Sources: Goss front-runner for CIA post
Congressman worked for agency
WASHINGTON (CNN) -- President Bush is considering appointing a replacement for outgoing CIA Director George Tenet soon, and the front-runner for the post is Rep. Porter Goss, sources told CNN.
Goss, R-Florida, is chairman of the House Intelligence Committee and a veteran of the agency.
When Tenet announced his resignation earlier this month, administration sources indicated it was unlikely that a replacement for him would be named before the November elections, to avoid a potentially contentious confirmation process during the middle of a presidential election campaign.
Instead, Tenet's top deputy, John McLaughlin, was to fill the role on an acting basis after Tenet leaves the CIA in mid-July.
But now, sources said Bush is considering filling the position soon, probably with a member of Congress. Goss is considered the leading candidate.
Goss, 65, served as an agent in the CIA's clandestine service from 1960 to 1971 and has chaired the House Intelligence Committee since 1997.
He is completing his eighth term in Congress, representing a district in southwest Florida, and he is not running for re-election in the fall.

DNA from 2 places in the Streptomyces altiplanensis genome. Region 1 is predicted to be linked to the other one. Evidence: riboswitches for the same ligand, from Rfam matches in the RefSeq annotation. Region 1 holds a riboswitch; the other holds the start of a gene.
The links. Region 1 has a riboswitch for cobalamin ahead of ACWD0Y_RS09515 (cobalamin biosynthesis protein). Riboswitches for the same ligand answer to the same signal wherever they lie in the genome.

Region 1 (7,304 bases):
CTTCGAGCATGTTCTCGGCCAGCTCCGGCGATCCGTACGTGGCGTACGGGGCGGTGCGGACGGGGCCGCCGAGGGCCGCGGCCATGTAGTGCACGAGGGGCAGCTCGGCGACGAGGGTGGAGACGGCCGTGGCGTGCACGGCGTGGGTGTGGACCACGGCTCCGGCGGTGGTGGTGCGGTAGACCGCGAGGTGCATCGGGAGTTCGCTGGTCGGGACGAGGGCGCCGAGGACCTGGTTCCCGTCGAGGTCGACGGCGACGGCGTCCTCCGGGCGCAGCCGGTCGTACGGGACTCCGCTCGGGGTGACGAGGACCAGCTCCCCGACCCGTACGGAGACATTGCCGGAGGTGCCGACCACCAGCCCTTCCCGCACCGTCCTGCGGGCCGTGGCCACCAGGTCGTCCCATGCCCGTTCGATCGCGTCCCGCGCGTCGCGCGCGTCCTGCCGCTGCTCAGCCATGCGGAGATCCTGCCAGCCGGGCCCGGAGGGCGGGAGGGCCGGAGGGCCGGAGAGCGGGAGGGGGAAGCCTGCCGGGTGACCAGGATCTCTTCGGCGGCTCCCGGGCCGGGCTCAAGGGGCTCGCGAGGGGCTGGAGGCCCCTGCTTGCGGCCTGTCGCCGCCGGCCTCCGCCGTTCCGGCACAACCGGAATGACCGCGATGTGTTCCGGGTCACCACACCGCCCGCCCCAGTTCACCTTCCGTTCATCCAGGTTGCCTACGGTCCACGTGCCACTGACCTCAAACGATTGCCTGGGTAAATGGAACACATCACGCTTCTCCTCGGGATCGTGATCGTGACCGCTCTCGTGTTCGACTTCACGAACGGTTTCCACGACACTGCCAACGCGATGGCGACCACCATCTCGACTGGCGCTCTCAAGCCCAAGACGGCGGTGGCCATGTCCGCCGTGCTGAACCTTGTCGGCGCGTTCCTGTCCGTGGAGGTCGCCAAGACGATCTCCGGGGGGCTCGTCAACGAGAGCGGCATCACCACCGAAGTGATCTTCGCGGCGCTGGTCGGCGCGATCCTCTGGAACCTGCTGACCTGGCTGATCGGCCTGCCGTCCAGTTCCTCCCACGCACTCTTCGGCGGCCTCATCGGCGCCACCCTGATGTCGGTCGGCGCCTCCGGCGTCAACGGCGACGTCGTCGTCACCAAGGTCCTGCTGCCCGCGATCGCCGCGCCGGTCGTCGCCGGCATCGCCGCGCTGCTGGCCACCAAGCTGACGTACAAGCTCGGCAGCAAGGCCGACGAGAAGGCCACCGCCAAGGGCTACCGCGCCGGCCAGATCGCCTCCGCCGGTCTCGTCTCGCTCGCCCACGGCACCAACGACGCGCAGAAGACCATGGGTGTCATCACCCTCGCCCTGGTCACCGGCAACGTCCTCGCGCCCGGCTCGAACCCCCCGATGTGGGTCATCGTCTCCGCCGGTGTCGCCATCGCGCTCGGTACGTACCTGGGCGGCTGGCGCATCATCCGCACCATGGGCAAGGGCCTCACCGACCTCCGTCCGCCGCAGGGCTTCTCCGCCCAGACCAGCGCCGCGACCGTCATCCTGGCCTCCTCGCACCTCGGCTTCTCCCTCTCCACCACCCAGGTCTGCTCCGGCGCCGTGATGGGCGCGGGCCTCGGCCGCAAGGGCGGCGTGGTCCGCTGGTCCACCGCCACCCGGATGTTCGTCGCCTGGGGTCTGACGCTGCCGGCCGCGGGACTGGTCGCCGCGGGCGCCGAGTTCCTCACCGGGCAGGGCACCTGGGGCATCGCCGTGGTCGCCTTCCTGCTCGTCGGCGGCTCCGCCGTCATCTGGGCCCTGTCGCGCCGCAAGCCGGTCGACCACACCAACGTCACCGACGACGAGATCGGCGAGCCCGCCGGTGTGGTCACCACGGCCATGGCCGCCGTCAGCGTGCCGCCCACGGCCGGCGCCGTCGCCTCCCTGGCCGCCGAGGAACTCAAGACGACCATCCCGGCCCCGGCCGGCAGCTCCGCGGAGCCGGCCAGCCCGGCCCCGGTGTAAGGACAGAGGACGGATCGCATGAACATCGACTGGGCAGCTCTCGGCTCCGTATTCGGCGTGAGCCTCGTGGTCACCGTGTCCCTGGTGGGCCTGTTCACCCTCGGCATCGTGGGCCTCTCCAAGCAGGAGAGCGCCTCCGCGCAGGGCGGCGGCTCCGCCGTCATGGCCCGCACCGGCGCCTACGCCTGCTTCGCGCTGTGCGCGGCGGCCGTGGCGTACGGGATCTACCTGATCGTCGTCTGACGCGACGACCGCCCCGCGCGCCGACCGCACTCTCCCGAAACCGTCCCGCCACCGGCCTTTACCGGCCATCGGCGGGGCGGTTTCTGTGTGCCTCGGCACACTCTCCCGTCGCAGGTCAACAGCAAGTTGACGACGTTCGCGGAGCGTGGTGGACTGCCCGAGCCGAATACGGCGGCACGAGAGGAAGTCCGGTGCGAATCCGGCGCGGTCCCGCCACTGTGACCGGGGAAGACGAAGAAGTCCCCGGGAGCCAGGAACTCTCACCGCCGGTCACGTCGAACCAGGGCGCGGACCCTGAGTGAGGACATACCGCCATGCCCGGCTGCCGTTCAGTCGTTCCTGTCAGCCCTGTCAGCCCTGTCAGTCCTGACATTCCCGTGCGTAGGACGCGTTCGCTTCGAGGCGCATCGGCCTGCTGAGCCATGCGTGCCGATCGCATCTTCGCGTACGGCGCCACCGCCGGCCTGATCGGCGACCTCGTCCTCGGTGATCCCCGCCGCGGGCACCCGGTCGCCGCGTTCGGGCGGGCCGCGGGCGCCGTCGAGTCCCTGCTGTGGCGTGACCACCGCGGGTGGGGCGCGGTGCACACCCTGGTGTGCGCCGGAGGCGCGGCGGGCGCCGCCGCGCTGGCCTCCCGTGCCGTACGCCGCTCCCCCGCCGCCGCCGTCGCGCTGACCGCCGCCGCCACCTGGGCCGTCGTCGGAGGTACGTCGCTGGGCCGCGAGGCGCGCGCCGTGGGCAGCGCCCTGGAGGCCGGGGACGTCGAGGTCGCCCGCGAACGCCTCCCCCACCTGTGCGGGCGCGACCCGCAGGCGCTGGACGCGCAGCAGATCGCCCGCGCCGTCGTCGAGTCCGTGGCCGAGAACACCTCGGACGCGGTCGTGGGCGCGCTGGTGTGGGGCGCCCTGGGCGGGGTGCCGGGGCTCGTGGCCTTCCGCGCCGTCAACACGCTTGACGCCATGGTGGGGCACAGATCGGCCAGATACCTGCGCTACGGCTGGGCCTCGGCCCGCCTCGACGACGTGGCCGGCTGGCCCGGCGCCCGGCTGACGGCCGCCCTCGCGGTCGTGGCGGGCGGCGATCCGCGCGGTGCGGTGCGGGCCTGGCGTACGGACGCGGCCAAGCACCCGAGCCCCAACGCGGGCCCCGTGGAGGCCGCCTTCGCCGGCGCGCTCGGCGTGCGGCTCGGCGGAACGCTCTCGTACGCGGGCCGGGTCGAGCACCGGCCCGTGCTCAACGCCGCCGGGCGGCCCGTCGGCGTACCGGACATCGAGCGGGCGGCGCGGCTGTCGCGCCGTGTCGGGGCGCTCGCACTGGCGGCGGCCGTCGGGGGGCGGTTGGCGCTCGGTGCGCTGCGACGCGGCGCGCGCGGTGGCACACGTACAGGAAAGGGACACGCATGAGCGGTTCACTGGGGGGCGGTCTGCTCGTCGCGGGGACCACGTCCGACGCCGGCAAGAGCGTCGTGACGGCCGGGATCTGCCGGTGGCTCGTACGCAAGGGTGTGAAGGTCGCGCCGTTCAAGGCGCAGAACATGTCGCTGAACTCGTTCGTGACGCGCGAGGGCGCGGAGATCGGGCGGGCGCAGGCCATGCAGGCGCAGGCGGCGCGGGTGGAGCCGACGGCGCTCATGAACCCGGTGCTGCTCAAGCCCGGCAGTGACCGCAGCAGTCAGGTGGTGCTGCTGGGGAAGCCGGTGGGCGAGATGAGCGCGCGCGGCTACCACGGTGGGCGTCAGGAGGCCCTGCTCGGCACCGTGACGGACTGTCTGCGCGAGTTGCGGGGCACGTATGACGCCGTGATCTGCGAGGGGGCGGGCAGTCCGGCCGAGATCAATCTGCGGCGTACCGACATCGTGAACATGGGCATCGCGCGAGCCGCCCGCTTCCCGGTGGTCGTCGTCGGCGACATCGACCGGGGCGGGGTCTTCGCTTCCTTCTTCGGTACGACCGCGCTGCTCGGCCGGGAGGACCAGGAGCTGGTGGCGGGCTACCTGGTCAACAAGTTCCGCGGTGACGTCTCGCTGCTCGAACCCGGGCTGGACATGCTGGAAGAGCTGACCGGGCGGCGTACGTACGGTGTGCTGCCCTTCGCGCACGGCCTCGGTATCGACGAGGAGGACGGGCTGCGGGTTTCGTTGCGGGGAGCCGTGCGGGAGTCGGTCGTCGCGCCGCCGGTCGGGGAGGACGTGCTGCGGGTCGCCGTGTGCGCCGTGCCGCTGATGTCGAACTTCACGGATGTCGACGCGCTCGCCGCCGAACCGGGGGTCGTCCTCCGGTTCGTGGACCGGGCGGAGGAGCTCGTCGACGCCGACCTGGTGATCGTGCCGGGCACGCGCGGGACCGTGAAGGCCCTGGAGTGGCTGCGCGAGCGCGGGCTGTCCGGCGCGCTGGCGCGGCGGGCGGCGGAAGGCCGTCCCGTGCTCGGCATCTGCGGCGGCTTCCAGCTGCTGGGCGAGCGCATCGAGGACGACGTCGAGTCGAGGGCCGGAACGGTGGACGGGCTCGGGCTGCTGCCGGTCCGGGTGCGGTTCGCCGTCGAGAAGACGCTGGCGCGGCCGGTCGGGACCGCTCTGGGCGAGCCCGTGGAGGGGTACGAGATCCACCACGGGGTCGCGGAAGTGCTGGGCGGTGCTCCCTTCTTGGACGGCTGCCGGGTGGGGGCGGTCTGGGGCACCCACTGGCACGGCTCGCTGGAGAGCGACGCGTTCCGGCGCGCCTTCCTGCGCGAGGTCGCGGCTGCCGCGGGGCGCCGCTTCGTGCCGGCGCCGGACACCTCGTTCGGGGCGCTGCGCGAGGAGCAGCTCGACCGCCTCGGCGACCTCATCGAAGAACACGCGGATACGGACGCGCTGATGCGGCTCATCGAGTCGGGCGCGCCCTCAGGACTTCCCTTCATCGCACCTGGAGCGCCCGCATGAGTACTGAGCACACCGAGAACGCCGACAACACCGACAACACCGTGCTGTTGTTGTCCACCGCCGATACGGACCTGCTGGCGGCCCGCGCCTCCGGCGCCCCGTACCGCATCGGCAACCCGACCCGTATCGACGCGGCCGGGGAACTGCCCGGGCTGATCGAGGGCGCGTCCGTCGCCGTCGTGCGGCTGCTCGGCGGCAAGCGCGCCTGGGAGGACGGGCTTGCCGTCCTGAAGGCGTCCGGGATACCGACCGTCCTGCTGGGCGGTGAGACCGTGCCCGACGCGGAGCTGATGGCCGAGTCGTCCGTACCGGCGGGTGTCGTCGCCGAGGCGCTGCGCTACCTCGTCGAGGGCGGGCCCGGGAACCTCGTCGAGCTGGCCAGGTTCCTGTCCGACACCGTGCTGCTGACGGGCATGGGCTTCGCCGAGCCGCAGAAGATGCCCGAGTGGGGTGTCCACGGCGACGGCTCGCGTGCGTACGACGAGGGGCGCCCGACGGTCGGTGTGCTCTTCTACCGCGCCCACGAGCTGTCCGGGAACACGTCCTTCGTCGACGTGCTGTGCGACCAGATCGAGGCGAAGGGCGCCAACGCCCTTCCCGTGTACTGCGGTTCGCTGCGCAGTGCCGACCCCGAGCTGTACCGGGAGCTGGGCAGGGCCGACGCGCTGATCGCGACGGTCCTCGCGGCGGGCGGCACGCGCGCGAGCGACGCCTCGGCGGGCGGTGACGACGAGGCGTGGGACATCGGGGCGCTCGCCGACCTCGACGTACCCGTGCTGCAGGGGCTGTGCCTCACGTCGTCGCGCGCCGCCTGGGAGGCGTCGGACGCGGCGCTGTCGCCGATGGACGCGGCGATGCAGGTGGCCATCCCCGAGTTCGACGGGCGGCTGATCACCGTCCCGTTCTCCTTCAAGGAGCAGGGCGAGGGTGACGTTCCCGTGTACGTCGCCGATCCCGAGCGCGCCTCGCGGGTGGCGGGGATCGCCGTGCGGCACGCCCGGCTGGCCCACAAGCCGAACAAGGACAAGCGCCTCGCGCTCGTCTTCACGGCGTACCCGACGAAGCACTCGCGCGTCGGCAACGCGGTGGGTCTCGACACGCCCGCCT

Goss' committee attached a scathing report to an intelligence appropriations bill passed by the House Wednesday. The report called the CIA's human intelligence gathering apparatus "dysfunctional" and adverse to change, and charged that its intelligence analysts were timid and lacked proper focus.
In response, Tenet fired off a letter to Goss, characterizing the committee's criticisms as "ill-informed" and "absurd."
Goss also came under criticism Thursday from House Minority Leader Nancy Pelosi, D-California, after Republicans used House rules to keep Democrats from attaching their amendments to the intelligence appropriations bill during Wednesday's debate.
"I didn't get the impression on the floor yesterday that Chairman Goss was somebody who was putting himself in line for the director of CIA," she told reporters at a news conference. "I think that what happened on the floor yesterday was a real disservice to intelligence. ... Intelligence matters are usually dealt with in a bipartisan way."
If nominated by Bush, Goss would have to be confirmed by the Senate.
CNN's David Ensor contributed to this report.